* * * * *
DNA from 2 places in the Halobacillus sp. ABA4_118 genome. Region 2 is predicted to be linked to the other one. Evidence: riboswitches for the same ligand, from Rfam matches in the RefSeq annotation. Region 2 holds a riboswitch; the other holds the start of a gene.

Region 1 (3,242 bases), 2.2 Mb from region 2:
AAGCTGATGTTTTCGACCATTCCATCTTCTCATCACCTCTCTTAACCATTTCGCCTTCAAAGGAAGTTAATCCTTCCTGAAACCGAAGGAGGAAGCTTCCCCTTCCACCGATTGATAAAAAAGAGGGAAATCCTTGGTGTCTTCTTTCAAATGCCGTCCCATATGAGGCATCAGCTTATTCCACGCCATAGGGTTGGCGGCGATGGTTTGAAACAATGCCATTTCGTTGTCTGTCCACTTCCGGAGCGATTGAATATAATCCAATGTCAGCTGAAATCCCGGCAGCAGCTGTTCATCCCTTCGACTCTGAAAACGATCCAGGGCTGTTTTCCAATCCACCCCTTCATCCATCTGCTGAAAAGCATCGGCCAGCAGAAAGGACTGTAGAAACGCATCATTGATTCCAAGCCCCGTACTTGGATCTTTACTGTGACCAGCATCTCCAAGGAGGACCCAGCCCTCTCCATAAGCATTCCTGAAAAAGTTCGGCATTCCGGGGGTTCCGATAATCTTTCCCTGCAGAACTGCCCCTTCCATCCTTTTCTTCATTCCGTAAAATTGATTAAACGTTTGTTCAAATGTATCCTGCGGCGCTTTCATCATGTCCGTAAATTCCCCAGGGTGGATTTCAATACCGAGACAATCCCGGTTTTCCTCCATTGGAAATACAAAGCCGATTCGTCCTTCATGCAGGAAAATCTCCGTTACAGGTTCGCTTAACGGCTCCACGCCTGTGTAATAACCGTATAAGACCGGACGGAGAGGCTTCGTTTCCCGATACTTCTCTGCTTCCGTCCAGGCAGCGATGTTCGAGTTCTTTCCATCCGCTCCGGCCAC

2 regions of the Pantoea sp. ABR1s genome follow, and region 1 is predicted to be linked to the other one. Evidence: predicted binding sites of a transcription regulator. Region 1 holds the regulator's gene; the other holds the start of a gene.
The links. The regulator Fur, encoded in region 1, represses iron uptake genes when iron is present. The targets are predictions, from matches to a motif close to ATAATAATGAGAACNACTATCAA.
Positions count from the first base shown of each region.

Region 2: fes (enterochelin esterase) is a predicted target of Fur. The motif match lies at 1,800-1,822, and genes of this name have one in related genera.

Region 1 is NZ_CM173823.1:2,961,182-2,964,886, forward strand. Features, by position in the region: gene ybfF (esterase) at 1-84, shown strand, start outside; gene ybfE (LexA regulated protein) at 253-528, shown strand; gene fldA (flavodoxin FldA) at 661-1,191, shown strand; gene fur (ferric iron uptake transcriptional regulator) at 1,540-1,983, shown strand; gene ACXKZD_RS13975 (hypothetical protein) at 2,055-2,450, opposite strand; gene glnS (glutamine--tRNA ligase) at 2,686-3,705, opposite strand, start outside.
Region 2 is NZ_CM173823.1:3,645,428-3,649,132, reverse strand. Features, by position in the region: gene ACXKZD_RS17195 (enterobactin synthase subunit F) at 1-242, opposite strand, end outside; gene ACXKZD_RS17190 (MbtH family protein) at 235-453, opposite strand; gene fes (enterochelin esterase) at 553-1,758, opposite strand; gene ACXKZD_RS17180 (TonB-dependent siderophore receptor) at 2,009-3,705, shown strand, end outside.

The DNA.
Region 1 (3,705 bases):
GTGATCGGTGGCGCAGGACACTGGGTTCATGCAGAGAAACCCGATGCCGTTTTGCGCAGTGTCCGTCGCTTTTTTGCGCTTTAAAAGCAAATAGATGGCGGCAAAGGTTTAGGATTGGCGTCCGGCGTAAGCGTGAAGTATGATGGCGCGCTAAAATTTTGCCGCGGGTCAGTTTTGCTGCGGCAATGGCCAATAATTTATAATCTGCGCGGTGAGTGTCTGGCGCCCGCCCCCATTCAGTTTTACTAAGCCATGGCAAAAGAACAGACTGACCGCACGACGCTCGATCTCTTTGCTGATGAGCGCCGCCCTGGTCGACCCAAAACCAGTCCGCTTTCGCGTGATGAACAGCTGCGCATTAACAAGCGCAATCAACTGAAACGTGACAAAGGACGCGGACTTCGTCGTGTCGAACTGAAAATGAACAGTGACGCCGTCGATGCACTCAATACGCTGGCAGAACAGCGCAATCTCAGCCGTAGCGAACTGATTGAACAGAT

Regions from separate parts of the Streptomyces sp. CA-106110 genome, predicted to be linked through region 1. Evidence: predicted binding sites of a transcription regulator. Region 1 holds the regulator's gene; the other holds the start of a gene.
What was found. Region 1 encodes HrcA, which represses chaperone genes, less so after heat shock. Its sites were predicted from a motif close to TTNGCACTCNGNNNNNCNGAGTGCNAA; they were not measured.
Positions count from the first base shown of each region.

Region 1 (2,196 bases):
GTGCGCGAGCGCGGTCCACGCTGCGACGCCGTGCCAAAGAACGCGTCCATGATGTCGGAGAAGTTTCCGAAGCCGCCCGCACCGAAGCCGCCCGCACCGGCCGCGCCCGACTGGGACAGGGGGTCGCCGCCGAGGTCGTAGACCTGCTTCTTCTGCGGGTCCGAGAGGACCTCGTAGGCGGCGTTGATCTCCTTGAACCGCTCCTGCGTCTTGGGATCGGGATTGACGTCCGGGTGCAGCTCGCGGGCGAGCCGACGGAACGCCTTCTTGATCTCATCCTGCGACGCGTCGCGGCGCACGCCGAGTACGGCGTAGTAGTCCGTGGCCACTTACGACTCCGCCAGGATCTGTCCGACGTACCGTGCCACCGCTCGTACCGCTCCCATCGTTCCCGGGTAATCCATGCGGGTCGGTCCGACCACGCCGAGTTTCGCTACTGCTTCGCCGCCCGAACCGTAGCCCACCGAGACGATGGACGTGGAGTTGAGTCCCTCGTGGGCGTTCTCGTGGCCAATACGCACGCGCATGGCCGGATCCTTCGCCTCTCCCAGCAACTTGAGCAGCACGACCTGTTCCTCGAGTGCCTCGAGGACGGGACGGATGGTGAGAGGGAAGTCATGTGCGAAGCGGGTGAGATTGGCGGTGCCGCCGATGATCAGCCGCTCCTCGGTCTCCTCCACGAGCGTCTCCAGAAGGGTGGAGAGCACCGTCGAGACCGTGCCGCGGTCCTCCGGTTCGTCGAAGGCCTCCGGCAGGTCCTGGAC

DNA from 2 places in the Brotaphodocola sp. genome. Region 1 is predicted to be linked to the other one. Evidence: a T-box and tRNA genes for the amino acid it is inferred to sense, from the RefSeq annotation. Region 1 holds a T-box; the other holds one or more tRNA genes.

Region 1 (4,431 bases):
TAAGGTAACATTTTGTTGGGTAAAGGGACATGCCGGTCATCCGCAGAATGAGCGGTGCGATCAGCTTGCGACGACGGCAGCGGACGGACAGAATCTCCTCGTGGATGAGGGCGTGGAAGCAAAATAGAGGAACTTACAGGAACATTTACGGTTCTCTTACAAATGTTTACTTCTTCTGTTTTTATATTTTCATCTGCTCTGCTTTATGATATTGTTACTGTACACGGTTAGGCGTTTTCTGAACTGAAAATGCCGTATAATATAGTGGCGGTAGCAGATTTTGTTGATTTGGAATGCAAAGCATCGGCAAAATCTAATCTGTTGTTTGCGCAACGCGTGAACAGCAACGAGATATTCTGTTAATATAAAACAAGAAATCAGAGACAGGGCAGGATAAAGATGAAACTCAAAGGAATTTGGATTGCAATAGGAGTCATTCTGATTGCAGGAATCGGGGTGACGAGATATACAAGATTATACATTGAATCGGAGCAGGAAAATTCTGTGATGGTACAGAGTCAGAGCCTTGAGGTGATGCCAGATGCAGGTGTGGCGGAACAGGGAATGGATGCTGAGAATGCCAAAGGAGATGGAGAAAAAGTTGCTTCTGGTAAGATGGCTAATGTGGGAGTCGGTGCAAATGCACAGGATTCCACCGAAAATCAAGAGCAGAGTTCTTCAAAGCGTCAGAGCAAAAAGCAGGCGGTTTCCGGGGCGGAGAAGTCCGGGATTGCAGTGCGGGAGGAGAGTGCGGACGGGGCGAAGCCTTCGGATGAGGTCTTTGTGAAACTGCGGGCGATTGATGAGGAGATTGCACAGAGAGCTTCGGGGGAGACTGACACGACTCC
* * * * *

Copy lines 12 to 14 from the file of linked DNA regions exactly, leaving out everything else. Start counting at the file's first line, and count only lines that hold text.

GTGATCGGTGGCGCAGGACACTGGGTTCATGCAGAGAAACCCGATGCCGTTTTGCGCAGTGTCCGTCGCTTTTTTGCGCTTTAAAAGCAAATAGATGGCGGCAAAGGTTTAGGATTGGCGTCCGGCGTAAGCGTGAAGTATGATGGCGCGCTAAAATTTTGCCGCGGGTCAGTTTTGCTGCGGCAATGGCCAATAATTTATAATCTGCGCGGTGAGTGTCTGGCGCCCGCCCCCATTCAGTTTTACTAAGCCATGGCAAAAGAACAGACTGACCGCACGACGCTCGATCTCTTTGCTGATGAGCGCCGCCCTGGTCGACCCAAAACCAGTCCGCTTTCGCGTGATGAACAGCTGCGCATTAACAAGCGCAATCAACTGAAACGTGACAAAGGACGCGGACTTCGTCGTGTCGAACTGAAAATGAACAGTGACGCCGTCGATGCACTCAATACGCTGGCAGAACAGCGCAATCTCAGCCGTAGCGAACTGATTGAACAGAT

Regions from separate parts of the Streptomyces sp. CA-106110 genome, predicted to be linked through region 1. Evidence: predicted binding sites of a transcription regulator. Region 1 holds the regulator's gene; the other holds the start of a gene.
What was found. Region 1 encodes HrcA, which represses chaperone genes, less so after heat shock. Its sites were predicted from a motif close to TTNGCACTCNGNNNNNCNGAGTGCNAA; they were not measured.